Mary Medlicott, Storyteller and Author - Storyworks

Posts Tagged ‘Taliesin’

Storytelling Starters ~ Three items to entertain you

Saturday, February 16th, 2019

I’ve been sorting. Sorting is a very satisfying thing to do at any time but especially at this time of the year. My file box labelled Songs, Poems, Sayings has produced three items I’d love to share with you.

Item 1 – part of a poem:

When a day passes it is no longer there.
What remains of it? Nothing more than a story.
If stories weren’t told or books weren’t
written, man would live like beasts – only
for the day.
Today, we live, but by tomorrow today
will be a story.
The whole world, all human life
is one long story.

These lovely lines come from Naftali and His Horse, a children’s book by Isaac Bashevis Singer. (more…)

Storytelling Starters ~ Macaronic

Saturday, October 27th, 2012

Last Saturday evening, I told the myth of Taliesin at an event at the London Welsh Centre, part of this year’s Bloomsbury Festival. I chose the Taliesin story in honour of Menna Elfyn, the renowned Welsh poet who’d had the slot before me.


Taliesin was one of the founders of the huge poetic tradition which remains one of the central features of Welsh culture. By the 13th century (he lived in the 6th) a fascinating legend had arisen about his birth and the way he gained the mystical powers he displayed as a poet. In the legend, they are specifically magic powers and I chose the story as the central part of my programme because, to me, they are the special attributes of all good poetry. My sea-tray (pictured right) helped summon up a sense of the ocean on which the baby Taliesin is said to have floated for one hundred years.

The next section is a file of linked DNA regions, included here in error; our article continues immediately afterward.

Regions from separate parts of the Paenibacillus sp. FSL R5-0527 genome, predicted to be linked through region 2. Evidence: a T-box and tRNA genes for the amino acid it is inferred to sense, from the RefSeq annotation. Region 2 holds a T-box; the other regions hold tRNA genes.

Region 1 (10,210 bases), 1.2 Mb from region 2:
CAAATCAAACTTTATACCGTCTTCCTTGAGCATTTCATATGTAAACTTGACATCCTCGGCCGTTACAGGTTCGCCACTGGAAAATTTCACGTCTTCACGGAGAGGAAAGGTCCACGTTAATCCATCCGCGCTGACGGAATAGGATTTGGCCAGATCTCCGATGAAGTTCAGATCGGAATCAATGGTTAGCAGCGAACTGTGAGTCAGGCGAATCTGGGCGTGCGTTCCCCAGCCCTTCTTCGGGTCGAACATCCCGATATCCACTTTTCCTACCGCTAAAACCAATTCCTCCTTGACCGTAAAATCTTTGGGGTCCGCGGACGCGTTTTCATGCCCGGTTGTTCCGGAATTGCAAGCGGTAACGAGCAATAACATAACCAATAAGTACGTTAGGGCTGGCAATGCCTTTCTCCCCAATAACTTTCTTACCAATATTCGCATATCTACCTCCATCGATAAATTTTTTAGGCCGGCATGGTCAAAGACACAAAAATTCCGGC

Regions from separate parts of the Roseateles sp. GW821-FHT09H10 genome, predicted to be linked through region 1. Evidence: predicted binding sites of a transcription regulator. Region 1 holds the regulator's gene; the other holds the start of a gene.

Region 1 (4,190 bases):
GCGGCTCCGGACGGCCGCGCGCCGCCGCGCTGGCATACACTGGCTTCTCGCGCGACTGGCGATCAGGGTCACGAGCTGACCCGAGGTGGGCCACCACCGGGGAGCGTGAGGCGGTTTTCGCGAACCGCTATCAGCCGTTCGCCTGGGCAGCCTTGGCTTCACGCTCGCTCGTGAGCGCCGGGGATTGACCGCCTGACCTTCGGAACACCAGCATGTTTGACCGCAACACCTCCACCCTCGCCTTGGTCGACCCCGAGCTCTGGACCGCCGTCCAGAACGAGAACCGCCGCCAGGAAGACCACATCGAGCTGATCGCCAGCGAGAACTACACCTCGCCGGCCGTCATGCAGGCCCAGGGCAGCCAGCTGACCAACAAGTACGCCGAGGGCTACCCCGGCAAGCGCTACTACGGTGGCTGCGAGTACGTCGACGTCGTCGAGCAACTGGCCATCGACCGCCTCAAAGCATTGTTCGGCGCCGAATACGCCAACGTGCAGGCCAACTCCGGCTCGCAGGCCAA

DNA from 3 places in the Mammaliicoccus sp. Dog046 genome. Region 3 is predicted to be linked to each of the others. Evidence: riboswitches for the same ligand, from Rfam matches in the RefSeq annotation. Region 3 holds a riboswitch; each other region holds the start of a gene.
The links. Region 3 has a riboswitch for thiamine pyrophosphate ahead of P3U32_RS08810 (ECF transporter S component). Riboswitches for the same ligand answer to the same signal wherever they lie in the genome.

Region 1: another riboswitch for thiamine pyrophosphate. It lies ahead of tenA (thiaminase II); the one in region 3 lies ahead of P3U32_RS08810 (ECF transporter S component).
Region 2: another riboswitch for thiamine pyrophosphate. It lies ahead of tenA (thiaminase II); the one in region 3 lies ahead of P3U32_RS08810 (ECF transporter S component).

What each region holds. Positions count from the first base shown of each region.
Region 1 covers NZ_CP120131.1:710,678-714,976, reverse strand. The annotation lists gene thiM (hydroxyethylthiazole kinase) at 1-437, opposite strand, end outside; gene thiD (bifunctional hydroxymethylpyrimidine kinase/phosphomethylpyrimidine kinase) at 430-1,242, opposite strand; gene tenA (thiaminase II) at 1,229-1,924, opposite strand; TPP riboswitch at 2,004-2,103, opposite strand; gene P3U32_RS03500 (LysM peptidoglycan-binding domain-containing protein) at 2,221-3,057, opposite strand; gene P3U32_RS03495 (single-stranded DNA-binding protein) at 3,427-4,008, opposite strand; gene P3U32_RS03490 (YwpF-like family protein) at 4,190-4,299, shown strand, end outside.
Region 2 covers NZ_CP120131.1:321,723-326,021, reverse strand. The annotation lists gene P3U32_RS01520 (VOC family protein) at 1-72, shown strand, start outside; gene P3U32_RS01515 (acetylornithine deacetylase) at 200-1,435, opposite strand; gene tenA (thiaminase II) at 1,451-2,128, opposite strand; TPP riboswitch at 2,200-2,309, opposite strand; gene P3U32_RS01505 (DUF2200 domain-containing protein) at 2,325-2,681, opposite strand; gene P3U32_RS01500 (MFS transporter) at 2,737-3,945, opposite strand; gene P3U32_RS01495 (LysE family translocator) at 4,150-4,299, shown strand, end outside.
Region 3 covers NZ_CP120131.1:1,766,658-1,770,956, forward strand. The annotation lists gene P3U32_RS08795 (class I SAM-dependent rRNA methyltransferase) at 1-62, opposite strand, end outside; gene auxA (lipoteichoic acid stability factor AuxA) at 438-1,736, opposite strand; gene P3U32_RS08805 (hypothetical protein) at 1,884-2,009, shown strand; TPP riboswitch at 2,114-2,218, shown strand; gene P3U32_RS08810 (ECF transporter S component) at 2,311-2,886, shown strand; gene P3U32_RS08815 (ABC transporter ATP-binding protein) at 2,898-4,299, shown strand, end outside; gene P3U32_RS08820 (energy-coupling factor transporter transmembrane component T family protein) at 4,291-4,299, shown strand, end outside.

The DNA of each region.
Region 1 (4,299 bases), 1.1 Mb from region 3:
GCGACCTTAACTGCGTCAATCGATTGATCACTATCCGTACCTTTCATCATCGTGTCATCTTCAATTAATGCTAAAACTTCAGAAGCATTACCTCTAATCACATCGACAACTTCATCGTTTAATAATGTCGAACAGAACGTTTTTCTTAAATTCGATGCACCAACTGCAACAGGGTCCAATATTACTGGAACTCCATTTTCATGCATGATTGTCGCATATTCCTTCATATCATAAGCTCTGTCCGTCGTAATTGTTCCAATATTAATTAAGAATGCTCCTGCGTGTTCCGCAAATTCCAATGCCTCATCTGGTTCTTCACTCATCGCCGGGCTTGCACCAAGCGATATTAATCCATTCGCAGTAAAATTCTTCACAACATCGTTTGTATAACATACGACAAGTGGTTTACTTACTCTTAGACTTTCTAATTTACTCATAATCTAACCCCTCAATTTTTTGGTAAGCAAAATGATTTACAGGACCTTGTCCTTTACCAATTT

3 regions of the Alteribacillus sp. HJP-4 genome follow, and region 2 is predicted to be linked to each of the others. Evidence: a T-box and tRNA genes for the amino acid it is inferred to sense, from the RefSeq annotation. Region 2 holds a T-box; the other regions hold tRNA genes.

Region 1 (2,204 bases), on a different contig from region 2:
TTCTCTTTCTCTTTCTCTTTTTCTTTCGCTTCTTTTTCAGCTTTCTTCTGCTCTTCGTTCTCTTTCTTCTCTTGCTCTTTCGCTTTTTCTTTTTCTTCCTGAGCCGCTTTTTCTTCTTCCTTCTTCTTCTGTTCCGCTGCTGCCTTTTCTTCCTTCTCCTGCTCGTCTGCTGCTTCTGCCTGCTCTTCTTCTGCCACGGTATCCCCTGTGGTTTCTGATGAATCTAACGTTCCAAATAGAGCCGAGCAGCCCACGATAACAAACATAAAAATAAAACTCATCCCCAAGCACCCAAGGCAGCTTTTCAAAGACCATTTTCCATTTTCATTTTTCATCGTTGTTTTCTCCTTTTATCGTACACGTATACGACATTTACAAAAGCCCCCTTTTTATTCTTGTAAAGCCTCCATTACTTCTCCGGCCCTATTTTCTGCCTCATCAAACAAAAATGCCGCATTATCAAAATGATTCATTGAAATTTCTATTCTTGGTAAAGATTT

Macaronic (more…)

Storytelling Starters ~ Nature Stories

Saturday, June 30th, 2012

Well, the photos this week are of birds – three of a pigeon in Venice plus a picture out of my photo archives of seagulls over the Thames.

But the theme of the words is not just birds but cuckoos.

Why cuckoos?

A while ago, a good friend of mine who is also a storyteller got me interested in sponsoring a cuckoo. To do what, you might very well ask? The answer is that the British Trust for Ornithology is keen to find out why cuckoo numbers in Britain have been on the decline and why cuckoos from Scotland and Wales have been doing rather better than cuckoos from England. So they’ve been tagging cuckoos and, by tracking them on the fantastic journeys they annually make from the UK, down across Europe into Africa and back again to where they set out, they are hoping to discover what problems the different cuckoos face.

Last season, I sponsored an English cuckoo who’d been awarded the name of Kaspar. Alas, he didn’t return from the 16,000-miles or more that  these cuckoos normally travel. This season I’ve sponsored a cuckoo from Ceredigion  in Wales who is yet to be awarded a name. I’ve written in, along with many others, to suggest what name might be chosen for him.

My suggestion is Taliesin. Taliesin was one of the earliest Welsh poets. He lived in the second half of the 6th century and I’ve often told audiences the magical legend about him that appears in the Mabinogion.

Taliesin still sings, I said in my email, and hopefully the soon-to-be-named cuckoo will sing for a long time too.

I recommend the BTO website. Like the tree-sign in my last week’s blog, the material on cuckoos (and other birds too) is a story in itself.

A cuckoo legend:
By tradition, it’s on April 7th that the first cuckoo’s song of the year is heard each year in Pembrokeshire which is my native part of Wales. The 7th April is St Brynach’s Day and, in the village of Nevern where St Brynach eventually settled after making a pilgrimage to Rome and spending some years in Brittany, people would wait for the cuckoo to come and fly down to the old Celtic Cross that is St Brynach’s Cross. And it’s there, they say, that the cuckoo would sing.

One year, the bird was late arriving. Waiting eagerly for it to come, the priest was reluctant to start the service until he’d heard the cuckoo’s song.

Eventually the gathered congregation saw the cuckoo fly down through the trees in the churchyard and settle on St Brynach’s Cross. But the bird looked terribly battered and tired and, after singing for one brief, glorious moment, it fell from the cross and died. (more…)